On-chip wavelength detection
PARC has developed a variety of novel optical detector components and subsystems. By integrating expertise from multiple disciplines — including optics, semiconductor physics, system engineering, fluidics, and biochemistry — PARC scientists have enabled a host of low-cost, compact, high-performance optical detection applications. The detector systems are based on four underlying technologies. The first is a chip-size spectrometer that takes advantage of large light-emitting areas or moving light sources. The second is the development of a precise wavelength-shift detector with sub-picometer resolution. Next is the development and incorporation of an anti-resonant waveguide that confines light in fluids and enables large-volume interaction between light and target molecules. Finally, we have well-known and long-standing expertise in the development light emitting and laser diodes in the UV. Our detector platform enables two complementary areas of potential application. The first is optical characterization systems. This includes bio-agent detection and characterization (e.g., our spectroscopy-on-a-chip enables a portable module for class identification of biomolecules in fluids), health care services and point-of-care detection, environmental monitoring, and industrial process control. The other is optical sensing systems. We have developed interrogation units for optical sensors (e.g., fiber sensors) that are lightweight, robust, and inexpensive and display sub-picometer resolution. Areas of application include the very broad field of structural health monitoring as well as automotive sensing and information processing and biochemical sensing.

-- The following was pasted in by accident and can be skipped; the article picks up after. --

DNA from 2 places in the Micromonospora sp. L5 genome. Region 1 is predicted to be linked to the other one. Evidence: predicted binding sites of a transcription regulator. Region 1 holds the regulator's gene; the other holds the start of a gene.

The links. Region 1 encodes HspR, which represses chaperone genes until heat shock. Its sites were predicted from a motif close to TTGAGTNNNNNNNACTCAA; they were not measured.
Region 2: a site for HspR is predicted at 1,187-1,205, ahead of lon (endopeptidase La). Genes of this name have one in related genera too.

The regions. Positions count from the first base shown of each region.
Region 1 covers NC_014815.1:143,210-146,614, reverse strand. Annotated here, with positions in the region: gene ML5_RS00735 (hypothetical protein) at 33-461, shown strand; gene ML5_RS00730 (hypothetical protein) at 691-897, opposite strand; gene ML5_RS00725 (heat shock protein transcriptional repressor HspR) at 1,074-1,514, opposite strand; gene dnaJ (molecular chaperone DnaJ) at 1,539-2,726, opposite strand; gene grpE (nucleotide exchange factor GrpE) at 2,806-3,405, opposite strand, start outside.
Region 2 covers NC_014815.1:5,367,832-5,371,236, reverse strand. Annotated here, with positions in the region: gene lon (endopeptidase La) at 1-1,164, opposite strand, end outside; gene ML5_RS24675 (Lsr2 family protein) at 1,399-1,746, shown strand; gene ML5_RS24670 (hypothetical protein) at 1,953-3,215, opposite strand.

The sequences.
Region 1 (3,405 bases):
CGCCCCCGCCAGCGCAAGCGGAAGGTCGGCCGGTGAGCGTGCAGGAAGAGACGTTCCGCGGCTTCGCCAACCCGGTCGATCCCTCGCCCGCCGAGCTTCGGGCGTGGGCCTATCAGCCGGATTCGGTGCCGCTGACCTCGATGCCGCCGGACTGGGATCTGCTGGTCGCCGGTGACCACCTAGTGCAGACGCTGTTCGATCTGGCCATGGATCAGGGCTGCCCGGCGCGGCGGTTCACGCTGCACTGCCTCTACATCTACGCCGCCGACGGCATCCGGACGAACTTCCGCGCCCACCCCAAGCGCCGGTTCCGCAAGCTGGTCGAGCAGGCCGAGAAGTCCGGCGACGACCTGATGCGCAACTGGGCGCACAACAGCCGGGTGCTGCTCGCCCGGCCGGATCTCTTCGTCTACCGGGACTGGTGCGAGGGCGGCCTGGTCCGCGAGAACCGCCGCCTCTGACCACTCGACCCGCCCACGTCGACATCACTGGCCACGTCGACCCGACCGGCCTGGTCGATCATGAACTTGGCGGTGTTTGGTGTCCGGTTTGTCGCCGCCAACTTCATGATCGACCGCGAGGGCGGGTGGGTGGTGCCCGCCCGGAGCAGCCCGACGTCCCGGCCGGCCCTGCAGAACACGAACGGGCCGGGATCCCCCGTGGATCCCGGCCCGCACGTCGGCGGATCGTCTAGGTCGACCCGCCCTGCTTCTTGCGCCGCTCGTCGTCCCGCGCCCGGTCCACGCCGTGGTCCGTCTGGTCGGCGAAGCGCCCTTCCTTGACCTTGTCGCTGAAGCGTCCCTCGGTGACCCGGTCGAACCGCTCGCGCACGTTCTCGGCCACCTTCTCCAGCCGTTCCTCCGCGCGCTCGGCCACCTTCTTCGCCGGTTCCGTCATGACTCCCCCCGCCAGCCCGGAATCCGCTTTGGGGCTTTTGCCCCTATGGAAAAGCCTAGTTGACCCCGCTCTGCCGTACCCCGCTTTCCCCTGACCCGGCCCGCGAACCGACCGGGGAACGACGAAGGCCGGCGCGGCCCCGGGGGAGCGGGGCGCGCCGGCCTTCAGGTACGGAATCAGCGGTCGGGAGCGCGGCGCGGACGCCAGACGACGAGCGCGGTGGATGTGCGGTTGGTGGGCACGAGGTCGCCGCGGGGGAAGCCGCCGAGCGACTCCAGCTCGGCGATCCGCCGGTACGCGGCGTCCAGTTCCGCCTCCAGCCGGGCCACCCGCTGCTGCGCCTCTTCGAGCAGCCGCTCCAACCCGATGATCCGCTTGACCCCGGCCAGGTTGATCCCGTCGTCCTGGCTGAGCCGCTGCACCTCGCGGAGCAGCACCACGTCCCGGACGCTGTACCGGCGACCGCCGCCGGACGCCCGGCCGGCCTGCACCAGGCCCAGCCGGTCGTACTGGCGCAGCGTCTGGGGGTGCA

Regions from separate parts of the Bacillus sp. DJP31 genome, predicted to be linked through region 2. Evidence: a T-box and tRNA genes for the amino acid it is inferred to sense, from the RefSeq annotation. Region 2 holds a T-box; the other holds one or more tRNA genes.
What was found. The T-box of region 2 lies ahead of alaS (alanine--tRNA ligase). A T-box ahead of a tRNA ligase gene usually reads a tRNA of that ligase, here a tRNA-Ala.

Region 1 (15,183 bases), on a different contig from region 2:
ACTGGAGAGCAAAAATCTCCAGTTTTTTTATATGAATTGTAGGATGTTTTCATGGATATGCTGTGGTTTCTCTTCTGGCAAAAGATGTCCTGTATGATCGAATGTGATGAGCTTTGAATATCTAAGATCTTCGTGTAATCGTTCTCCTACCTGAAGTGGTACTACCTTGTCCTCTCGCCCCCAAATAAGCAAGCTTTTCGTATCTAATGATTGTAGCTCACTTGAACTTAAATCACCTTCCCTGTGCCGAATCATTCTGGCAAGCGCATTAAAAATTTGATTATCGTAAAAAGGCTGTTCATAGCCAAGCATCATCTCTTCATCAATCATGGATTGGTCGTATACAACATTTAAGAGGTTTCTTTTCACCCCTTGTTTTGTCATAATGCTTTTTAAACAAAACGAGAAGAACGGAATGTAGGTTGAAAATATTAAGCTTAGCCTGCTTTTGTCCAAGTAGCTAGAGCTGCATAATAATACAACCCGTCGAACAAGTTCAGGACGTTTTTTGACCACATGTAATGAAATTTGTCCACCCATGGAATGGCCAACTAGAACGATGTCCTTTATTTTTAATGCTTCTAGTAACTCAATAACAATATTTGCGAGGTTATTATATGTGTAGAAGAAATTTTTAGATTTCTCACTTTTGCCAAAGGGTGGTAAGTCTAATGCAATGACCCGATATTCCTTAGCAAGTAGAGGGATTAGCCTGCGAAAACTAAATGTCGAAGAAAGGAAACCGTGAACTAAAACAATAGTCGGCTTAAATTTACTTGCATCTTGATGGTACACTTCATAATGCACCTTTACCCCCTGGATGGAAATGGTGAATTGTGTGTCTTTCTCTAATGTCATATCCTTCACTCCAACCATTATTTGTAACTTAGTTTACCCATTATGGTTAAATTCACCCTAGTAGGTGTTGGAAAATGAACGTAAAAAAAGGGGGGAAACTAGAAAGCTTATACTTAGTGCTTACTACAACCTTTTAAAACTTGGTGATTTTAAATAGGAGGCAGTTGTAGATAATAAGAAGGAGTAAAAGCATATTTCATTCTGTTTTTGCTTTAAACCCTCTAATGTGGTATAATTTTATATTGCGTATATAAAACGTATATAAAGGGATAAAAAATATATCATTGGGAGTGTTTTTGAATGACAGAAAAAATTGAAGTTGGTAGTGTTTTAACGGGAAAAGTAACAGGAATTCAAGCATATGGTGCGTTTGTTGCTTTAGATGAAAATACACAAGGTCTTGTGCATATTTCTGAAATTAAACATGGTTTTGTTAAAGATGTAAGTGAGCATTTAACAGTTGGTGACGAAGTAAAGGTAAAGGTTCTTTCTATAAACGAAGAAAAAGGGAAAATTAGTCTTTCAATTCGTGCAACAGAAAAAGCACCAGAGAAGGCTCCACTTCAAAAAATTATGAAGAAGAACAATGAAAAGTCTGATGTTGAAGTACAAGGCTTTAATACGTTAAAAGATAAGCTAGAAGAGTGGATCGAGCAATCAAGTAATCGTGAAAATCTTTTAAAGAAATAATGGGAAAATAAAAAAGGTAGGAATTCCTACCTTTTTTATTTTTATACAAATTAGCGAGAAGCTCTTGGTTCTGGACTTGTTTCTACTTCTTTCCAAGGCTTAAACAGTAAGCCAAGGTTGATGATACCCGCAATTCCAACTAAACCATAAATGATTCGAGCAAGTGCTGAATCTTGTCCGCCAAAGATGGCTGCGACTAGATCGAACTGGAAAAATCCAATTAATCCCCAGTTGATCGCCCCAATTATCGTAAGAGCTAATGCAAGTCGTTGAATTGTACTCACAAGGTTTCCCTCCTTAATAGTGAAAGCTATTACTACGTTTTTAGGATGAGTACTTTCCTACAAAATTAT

Kiesel, P. ; Schmidt, O. ; Bassler, M. ; Johnson, N. M. On-chip wavelength detection. DARPA Microsystems Technology Symposium; 2007 March 04; San Jose; CA; USA.